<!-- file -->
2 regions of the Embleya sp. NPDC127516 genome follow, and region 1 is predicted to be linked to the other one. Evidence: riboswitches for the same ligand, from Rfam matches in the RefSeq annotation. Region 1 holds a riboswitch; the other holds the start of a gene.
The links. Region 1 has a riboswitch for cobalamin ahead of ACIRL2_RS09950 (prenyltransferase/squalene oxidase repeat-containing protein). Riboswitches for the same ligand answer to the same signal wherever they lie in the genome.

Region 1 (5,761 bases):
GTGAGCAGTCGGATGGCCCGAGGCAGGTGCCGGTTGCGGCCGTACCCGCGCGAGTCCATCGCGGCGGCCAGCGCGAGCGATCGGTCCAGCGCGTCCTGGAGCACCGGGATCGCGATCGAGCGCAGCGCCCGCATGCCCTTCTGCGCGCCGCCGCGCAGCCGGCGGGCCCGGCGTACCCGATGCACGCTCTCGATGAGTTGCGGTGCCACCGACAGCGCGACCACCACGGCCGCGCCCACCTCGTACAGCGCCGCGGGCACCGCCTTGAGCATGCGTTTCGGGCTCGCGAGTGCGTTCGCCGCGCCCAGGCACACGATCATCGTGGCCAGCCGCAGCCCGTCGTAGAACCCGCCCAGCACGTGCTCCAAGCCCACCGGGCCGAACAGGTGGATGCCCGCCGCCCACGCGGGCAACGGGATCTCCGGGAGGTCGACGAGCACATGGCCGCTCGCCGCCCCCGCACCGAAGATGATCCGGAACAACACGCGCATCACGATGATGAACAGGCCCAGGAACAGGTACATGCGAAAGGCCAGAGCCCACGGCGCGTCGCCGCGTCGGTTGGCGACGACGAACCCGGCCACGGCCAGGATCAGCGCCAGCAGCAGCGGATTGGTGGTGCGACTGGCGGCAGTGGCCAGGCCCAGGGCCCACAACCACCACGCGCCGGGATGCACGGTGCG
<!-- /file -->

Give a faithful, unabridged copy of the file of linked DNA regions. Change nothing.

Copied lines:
2 regions of the Embleya sp. NPDC127516 genome follow, and region 1 is predicted to be linked to the other one. Evidence: riboswitches for the same ligand, from Rfam matches in the RefSeq annotation. Region 1 holds a riboswitch; the other holds the start of a gene.
The links. Region 1 has a riboswitch for cobalamin ahead of ACIRL2_RS09950 (prenyltransferase/squalene oxidase repeat-containing protein). Riboswitches for the same ligand answer to the same signal wherever they lie in the genome.

Region 1 (5,761 bases):
GTGAGCAGTCGGATGGCCCGAGGCAGGTGCCGGTTGCGGCCGTACCCGCGCGAGTCCATCGCGGCGGCCAGCGCGAGCGATCGGTCCAGCGCGTCCTGGAGCACCGGGATCGCGATCGAGCGCAGCGCCCGCATGCCCTTCTGCGCGCCGCCGCGCAGCCGGCGGGCCCGGCGTACCCGATGCACGCTCTCGATGAGTTGCGGTGCCACCGACAGCGCGACCACCACGGCCGCGCCCACCTCGTACAGCGCCGCGGGCACCGCCTTGAGCATGCGTTTCGGGCTCGCGAGTGCGTTCGCCGCGCCCAGGCACACGATCATCGTGGCCAGCCGCAGCCCGTCGTAGAACCCGCCCAGCACGTGCTCCAAGCCCACCGGGCCGAACAGGTGGATGCCCGCCGCCCACGCGGGCAACGGGATCTCCGGGAGGTCGACGAGCACATGGCCGCTCGCCGCCCCCGCACCGAAGATGATCCGGAACAACACGCGCATCACGATGATGAACAGGCCCAGGAACAGGTACATGCGAAAGGCCAGAGCCCACGGCGCGTCGCCGCGTCGGTTGGCGACGACGAACCCGGCCACGGCCAGGATCAGCGCCAGCAGCAGCGGATTGGTGGTGCGACTGGCGGCAGTGGCCAGGCCCAGGGCCCACAACCACCACGCGCCGGGATGCACGGTGCG